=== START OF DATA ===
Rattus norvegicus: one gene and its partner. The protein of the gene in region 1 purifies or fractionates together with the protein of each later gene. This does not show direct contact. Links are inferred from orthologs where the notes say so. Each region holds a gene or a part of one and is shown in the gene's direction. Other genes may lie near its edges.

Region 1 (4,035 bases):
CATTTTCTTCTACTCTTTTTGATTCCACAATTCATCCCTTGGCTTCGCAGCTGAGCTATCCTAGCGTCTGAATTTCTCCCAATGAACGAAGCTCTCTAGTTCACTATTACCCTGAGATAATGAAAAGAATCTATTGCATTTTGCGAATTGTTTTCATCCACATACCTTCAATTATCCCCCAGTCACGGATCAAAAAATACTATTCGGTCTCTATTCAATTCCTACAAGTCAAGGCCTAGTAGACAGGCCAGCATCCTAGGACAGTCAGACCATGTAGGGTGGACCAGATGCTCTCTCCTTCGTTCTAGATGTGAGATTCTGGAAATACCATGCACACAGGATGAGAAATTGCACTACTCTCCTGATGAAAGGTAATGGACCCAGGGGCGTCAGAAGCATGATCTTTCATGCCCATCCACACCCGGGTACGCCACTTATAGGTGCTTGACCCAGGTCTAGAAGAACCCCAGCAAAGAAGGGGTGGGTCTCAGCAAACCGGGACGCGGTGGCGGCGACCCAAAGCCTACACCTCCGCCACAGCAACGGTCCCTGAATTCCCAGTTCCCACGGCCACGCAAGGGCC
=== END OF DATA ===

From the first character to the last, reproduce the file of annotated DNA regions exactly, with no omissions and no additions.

Rattus norvegicus: one gene and its partner. The protein of the gene in region 1 purifies or fractionates together with the protein of each later gene. This does not show direct contact. Links are inferred from orthologs where the notes say so. Each region holds a gene or a part of one and is shown in the gene's direction. Other genes may lie near its edges.

Region 1 (4,035 bases):
CATTTTCTTCTACTCTTTTTGATTCCACAATTCATCCCTTGGCTTCGCAGCTGAGCTATCCTAGCGTCTGAATTTCTCCCAATGAACGAAGCTCTCTAGTTCACTATTACCCTGAGATAATGAAAAGAATCTATTGCATTTTGCGAATTGTTTTCATCCACATACCTTCAATTATCCCCCAGTCACGGATCAAAAAATACTATTCGGTCTCTATTCAATTCCTACAAGTCAAGGCCTAGTAGACAGGCCAGCATCCTAGGACAGTCAGACCATGTAGGGTGGACCAGATGCTCTCTCCTTCGTTCTAGATGTGAGATTCTGGAAATACCATGCACACAGGATGAGAAATTGCACTACTCTCCTGATGAAAGGTAATGGACCCAGGGGCGTCAGAAGCATGATCTTTCATGCCCATCCACACCCGGGTACGCCACTTATAGGTGCTTGACCCAGGTCTAGAAGAACCCCAGCAAAGAAGGGGTGGGTCTCAGCAAACCGGGACGCGGTGGCGGCGACCCAAAGCCTACACCTCCGCCACAGCAACGGTCCCTGAATTCCCAGTTCCCACGGCCACGCAAGGGCC